How does wi-fi work (in simple words)?
Lala ♥
2011-07-25 15:21:15 UTC
Okay, I don't want to sound like I just came out of a cave, but I really don't know how wi-fi works. Here's the problem:
I'm currently using a computer at home. I have an AT&T Uverse account, which I believe has wi-fi.
If I get a lap top, what do I do to share the same internet connection as my computer? Do I have to call AT&T and tell them to connect for me? Do I go on my lap top and connect myself? If so, do I need some kind of password? Where's the password? I'm guessing there's no wire connection needed since it's "wireless."

I want to buy a lap top because when I get to Las Vegas this August, I will have something to do while my parents hang out in the casino. My mom says she'll buy me a lap top but how am I going to use the internet? I told her there's Wi-fi in the hotels but I'm not really sure how it works. If I need a password, do I ask the hotel 'workers' to give me the password? Thank you.
Three answers:
2011-07-25 15:23:55 UTC
If you have a wireless router, you just search for any wireless devices on your laptop and you should find your router and just connect to it using a password (which should be written on the underside of the router but you can change it to whatever you want).

As for hotels, most of them charge for wifi internet access, and usually it's not cheap at all.
2011-07-25 15:36:14 UTC
WIFI is NOT an internet connection.

WIFI is the Wireless component of a Local Area Network.

A Local Area Network is a group of two or more computers connected together so they can share files and devices like a printer. There are two ways to connect these computers (1) by Ethernet Cable or (2) by Wireless (WIFI).

Now by chance, if the WIFI Router is connected to or has a built in MODEM, and has an Internet Account with the local ISP, all the computers on the Local Area Network (LAN) will be able to connect to the Internet.

For WIFI to work you need too items of Equipment: (1) A WIFI Router and (2) a WIFI adapter (USB device) or built in WIFI card for the computer.

WIFI is wireless communications by radio waves. You need a transmitter/receiver at BOTH ends.

WIFI can be set up to be secure, where you have to enter a KEY (password) and the radio link is encrypted so other people close by can't use it. A new Router fresh out of the box DOES NOT have the WIFI link secured. You have to go into the settings of the WIFI Router and turn on the Encryption and set a KEY (password). WPA2 is the best encryption currently available.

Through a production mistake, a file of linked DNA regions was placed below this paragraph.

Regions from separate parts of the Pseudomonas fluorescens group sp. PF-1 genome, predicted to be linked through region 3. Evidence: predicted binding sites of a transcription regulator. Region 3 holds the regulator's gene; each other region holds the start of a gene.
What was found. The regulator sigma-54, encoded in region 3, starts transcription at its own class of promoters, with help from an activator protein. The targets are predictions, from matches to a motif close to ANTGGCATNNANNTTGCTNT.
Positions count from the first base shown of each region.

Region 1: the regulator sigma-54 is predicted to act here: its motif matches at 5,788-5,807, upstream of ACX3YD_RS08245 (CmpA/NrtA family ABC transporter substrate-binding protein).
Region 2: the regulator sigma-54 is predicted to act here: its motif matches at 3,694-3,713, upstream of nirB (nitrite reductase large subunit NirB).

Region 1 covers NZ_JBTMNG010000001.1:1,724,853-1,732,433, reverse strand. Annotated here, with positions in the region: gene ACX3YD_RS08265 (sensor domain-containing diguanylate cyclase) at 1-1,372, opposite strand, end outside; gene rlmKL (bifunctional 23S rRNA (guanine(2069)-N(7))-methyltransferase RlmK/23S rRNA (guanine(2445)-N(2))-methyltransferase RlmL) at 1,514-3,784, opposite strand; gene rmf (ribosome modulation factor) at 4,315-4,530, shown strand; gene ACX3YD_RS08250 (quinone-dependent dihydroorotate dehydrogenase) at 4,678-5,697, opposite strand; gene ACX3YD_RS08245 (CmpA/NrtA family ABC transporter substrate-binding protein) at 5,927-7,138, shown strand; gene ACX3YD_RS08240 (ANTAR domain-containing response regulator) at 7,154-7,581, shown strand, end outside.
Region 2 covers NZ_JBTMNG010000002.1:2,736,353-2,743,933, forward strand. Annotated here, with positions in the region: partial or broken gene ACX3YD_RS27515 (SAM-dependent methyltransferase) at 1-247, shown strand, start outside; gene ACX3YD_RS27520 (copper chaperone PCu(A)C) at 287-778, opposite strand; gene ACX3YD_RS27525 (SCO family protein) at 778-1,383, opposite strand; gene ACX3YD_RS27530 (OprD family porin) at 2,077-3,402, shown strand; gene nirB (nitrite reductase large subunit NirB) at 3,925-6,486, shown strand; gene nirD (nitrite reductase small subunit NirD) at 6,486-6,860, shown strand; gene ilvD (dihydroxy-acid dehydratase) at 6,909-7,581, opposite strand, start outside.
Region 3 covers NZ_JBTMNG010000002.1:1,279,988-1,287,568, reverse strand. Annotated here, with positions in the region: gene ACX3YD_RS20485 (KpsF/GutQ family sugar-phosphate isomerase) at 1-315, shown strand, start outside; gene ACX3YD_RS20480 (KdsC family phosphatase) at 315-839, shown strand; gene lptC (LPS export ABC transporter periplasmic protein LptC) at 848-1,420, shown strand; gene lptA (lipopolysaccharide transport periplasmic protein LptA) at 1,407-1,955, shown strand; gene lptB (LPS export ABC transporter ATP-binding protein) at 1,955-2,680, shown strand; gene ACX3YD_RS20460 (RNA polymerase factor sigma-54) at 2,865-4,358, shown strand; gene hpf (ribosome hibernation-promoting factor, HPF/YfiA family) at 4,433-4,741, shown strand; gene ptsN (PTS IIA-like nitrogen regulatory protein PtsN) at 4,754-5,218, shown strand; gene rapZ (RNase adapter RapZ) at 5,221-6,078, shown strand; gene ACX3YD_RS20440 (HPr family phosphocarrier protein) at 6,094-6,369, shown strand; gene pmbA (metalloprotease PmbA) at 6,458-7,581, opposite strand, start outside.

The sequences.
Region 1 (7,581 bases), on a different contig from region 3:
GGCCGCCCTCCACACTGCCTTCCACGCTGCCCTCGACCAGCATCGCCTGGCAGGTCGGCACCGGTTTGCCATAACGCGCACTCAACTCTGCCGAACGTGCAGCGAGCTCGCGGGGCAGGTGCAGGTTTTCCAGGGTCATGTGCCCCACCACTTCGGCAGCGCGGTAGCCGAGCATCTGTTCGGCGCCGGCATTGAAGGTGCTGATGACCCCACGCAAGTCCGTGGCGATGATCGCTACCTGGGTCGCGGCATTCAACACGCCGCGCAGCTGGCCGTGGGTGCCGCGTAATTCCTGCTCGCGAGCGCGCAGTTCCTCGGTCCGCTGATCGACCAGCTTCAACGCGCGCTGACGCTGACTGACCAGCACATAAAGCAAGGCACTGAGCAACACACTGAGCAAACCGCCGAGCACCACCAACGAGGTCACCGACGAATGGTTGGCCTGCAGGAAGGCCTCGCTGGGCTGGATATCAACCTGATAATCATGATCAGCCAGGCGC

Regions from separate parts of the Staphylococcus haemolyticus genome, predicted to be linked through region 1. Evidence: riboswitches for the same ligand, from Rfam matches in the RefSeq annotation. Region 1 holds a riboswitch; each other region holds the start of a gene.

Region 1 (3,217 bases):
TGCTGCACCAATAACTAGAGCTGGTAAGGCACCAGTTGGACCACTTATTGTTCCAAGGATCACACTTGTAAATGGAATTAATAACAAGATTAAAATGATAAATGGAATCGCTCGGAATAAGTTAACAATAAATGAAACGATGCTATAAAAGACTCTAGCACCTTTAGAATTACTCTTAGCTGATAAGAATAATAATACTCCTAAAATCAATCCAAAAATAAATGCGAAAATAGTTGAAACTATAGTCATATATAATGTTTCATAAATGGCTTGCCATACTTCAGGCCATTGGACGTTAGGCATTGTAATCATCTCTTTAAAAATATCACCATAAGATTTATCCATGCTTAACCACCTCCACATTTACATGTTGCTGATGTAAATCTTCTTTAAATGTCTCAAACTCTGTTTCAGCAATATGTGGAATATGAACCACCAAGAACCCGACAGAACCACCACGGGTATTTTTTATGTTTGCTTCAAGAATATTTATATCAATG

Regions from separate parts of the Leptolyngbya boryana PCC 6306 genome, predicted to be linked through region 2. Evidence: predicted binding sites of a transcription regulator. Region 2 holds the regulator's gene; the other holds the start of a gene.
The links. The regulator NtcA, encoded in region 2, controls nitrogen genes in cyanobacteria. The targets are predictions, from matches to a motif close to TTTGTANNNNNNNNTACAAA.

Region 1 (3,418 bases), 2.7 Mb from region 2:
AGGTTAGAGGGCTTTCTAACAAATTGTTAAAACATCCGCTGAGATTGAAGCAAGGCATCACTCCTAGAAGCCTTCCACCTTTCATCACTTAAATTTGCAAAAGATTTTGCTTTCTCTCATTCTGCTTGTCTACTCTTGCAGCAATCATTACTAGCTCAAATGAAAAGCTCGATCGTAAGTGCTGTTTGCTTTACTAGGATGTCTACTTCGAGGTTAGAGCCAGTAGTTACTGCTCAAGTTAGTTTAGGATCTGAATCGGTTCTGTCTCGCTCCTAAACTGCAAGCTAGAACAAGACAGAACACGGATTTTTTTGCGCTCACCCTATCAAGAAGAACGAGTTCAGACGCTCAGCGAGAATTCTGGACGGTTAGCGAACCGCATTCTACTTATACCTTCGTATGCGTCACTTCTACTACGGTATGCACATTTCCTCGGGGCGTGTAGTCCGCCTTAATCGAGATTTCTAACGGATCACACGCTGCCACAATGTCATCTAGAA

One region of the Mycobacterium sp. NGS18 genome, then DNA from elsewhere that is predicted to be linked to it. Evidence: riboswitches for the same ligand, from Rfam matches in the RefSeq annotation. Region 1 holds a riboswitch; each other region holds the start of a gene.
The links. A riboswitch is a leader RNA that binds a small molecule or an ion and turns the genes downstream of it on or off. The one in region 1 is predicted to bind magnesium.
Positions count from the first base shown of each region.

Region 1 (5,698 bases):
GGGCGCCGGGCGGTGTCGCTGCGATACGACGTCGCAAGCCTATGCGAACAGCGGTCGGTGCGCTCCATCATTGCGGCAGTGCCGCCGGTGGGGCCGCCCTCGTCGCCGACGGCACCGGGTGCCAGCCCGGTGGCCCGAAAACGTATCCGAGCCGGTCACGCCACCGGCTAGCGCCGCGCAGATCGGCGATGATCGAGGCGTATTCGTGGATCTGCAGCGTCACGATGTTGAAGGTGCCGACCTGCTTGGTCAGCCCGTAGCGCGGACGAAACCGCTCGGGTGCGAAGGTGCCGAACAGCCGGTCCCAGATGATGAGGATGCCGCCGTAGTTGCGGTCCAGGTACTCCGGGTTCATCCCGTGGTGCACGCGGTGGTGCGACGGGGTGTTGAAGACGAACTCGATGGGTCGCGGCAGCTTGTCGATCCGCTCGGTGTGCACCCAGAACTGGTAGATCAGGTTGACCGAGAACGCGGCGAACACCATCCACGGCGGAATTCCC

All new laptops today come with the WIFI adapter built in and for that to work you will need a WIFI Router connected to your existing internet connection (modem).

Clear as Mud??
2011-07-25 19:00:16 UTC
If the AT&T unit is a 'combo' modem/wifi router, then a new laptop would be able to connect over the airwaves, up to about 150'.

You do not have to tell anyone about what devices you're using at your own Network.

It's yours and private.

A password implies encryption, which you should set up at home; for security.

(a bit complex to cover here, but post another Q and someone will help).

There will be no interference with either a wired computer you now have, or other wifi devices within that 150'. This 'open' wifi arrangement has security implications, which is a whole 'nother can of worms, but first things first.

If you travel with a wifi device, you can connect to any 'open' wifi network, but like your home 'open' network, it has security issues you'll need to consider.

Once at your destination, ask the desk if they have wifi & what type it is, and it's SSID (the name of the wifi network)

Some places have free, open wifi; others have encrypted and free (you'll need a password to get 'on' it); some places charge for accessing wifi (again, probably you'll need a 'password').

There are many aspects of using wifi, both at home and away that you need to know for your safety, but generally speaking, when using 'open' wifi means anyone can 'see' what you're doing, so always keep it casual browsing and no high value site work like banking, credit card, or Facebook or other places that require a 'log-in'.

Study up on how to secure your home wifi, and using wifi on the road; they are important.

**Special note: some places have wifi, but you need to agree to the 'terms of service' (kinda run of the mill stuff), BUT you must also "accept" the Certificate from the router, which means all traffic (including "Secure" SSL) can be read, copied, and snooped by that router: not a good thing at all. In that case NOTHING you do is private or secure. Here again, only casual work on the Internet in this situation.

This content was originally posted on Y! Answers, a Q&A website that shut down in 2021.